We made it a little bit further into Pahvelorn before being attacked once more. Well, we thought we were being attacked. We had actually stumbled on some missing villagers. They too were safely returned to the city. No one spoke of an unfortunate and accidental death.3
It was on our third trip to Pahvelorn that we made it back to the mansion we were exploring in our previous session. Not much looked to have changed. We managed to convince the clerics to hold off messing around with the frozen demon clearly held in place by a magic sword, and so proceeded to explore the rest of the mansion. The first unexplored room we entered looked empty save for a tantalizing jade statue--and then some sort of crystal elemental materialized and killed one of our henchmen. We fled and there was no pursuit: always a good thing.
Moving on we stumbled upon a library in much disarray. The magic-users took the bait and stared rooting through the soiled books in hopes of treasure. My character Satyavati discovered a giant centipede. A failed Save vs. Poison later and I though I’d need to roll up a new character.4 Luckily for me the rest of my party was well prepared for this expedition. Benni, our thief and rat catcher, had some anti-venom he administered posthaste and all was well in the world.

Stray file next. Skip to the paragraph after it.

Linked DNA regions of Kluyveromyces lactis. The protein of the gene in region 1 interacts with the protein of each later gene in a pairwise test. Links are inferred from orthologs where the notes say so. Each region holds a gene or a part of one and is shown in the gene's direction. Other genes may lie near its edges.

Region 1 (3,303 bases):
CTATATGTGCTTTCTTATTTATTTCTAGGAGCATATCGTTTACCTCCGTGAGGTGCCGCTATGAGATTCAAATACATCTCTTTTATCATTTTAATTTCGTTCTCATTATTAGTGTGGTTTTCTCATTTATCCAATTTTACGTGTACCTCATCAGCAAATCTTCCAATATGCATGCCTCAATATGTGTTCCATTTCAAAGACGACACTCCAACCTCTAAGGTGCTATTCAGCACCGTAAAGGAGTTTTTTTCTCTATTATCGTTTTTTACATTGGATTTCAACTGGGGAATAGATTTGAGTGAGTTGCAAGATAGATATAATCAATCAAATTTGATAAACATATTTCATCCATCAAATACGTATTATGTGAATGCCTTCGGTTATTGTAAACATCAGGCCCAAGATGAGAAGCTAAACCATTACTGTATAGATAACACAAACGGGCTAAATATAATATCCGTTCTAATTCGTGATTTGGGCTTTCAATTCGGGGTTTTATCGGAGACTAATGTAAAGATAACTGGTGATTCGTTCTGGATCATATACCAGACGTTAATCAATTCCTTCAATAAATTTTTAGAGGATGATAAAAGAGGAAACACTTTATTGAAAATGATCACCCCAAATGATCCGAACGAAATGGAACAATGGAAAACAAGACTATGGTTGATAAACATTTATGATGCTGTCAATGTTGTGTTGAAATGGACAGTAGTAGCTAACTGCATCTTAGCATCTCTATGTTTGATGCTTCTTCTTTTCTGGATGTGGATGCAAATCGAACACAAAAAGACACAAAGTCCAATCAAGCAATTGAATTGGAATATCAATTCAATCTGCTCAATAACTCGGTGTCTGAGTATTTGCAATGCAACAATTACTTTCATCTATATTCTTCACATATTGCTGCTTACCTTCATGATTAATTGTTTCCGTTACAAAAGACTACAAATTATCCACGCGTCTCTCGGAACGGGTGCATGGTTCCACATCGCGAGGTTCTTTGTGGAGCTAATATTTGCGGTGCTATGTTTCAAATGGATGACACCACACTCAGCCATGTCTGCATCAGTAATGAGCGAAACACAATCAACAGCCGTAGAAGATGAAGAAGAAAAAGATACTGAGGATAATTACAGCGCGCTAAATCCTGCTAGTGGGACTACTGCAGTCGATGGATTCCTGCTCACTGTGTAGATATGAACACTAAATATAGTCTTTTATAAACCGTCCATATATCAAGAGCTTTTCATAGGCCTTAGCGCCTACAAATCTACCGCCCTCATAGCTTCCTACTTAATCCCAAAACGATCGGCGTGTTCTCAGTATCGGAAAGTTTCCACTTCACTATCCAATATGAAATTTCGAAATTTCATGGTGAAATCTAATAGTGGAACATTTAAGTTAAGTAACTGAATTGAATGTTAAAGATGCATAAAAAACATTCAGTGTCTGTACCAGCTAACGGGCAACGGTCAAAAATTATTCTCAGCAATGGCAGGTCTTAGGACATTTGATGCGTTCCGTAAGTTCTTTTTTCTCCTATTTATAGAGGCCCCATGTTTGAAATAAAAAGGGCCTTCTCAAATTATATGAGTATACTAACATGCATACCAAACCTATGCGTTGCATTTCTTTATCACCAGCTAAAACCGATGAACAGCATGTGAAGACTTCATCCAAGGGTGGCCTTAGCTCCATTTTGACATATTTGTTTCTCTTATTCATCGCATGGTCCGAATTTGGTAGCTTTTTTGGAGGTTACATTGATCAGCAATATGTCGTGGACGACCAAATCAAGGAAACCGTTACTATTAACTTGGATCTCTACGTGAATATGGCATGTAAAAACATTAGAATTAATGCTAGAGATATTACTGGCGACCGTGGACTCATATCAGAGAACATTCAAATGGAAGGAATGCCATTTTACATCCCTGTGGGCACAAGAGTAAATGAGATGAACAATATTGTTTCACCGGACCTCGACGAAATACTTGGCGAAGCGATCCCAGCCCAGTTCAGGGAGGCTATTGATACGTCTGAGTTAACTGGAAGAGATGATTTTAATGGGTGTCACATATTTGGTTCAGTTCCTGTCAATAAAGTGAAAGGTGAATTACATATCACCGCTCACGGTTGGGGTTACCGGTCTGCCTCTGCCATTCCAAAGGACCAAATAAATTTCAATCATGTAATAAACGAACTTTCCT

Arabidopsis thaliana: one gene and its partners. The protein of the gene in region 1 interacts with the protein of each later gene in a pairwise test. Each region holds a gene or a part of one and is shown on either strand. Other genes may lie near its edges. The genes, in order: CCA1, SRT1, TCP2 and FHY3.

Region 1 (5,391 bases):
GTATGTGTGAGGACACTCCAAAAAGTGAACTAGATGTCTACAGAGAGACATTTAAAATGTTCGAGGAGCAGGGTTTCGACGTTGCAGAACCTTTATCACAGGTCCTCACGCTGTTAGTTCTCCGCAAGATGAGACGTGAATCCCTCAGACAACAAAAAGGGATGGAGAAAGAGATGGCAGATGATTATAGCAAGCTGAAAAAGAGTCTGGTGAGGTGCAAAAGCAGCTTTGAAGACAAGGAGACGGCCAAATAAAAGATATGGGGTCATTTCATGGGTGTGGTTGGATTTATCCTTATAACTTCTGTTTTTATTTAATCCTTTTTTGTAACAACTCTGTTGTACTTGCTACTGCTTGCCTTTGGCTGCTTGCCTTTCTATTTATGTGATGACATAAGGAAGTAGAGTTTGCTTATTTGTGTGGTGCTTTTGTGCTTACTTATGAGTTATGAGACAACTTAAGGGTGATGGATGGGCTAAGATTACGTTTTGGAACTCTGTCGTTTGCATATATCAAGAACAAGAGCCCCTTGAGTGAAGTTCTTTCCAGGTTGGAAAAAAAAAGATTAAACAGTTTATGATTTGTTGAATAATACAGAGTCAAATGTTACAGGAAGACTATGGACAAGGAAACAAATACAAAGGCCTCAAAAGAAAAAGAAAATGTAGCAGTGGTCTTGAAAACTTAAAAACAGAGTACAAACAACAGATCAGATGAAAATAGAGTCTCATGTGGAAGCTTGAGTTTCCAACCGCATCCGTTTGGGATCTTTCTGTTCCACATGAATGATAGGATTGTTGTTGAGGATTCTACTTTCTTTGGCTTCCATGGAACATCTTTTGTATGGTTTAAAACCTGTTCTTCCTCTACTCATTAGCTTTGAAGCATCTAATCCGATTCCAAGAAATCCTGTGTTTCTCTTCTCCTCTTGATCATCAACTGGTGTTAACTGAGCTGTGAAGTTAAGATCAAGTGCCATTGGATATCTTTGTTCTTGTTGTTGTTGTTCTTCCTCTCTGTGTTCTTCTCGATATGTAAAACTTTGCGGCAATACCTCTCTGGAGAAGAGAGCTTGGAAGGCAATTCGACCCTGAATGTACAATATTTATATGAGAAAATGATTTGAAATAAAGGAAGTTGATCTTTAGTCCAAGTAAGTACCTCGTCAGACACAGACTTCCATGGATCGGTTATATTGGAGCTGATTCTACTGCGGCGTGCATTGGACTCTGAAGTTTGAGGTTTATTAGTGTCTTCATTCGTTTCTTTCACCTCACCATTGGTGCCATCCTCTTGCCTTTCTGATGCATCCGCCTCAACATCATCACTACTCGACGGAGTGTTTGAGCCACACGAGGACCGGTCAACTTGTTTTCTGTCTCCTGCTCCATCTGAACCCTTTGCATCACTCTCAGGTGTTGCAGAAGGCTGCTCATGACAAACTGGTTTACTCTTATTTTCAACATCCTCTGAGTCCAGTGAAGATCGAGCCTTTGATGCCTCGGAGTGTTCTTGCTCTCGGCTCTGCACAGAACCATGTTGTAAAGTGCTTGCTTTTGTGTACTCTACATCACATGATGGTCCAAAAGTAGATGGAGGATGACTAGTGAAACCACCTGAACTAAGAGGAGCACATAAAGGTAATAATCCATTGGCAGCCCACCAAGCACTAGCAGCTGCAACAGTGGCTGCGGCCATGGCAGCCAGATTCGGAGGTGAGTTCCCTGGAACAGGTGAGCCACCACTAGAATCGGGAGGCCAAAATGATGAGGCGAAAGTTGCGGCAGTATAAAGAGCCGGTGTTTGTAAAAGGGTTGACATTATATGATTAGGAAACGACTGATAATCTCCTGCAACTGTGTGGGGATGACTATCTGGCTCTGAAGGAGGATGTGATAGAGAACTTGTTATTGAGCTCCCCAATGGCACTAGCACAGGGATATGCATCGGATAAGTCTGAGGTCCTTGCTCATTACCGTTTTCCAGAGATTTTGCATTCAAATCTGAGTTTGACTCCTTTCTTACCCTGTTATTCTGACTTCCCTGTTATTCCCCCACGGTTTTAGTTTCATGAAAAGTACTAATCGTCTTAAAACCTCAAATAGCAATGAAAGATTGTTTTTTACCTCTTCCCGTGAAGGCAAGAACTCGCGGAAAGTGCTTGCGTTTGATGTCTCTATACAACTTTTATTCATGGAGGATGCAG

Further exploration led to the discovery of a dissected demon. We found his well preserved body parts throughout the rest of the mansion. We tied up the clearly dead body, and then started replacing its missing body parts. Of course the demon promptly headed itself and woke up. We had a short discussion to determine whether it would kill us or not. The demon decided Benni was our leader, and was now its leader as well. We learned the demon arrived from some other realm to fight the previous occupant of the house and quite likely the rest of the lands of man. As demons go it was quite friendly. We named it Tangle.5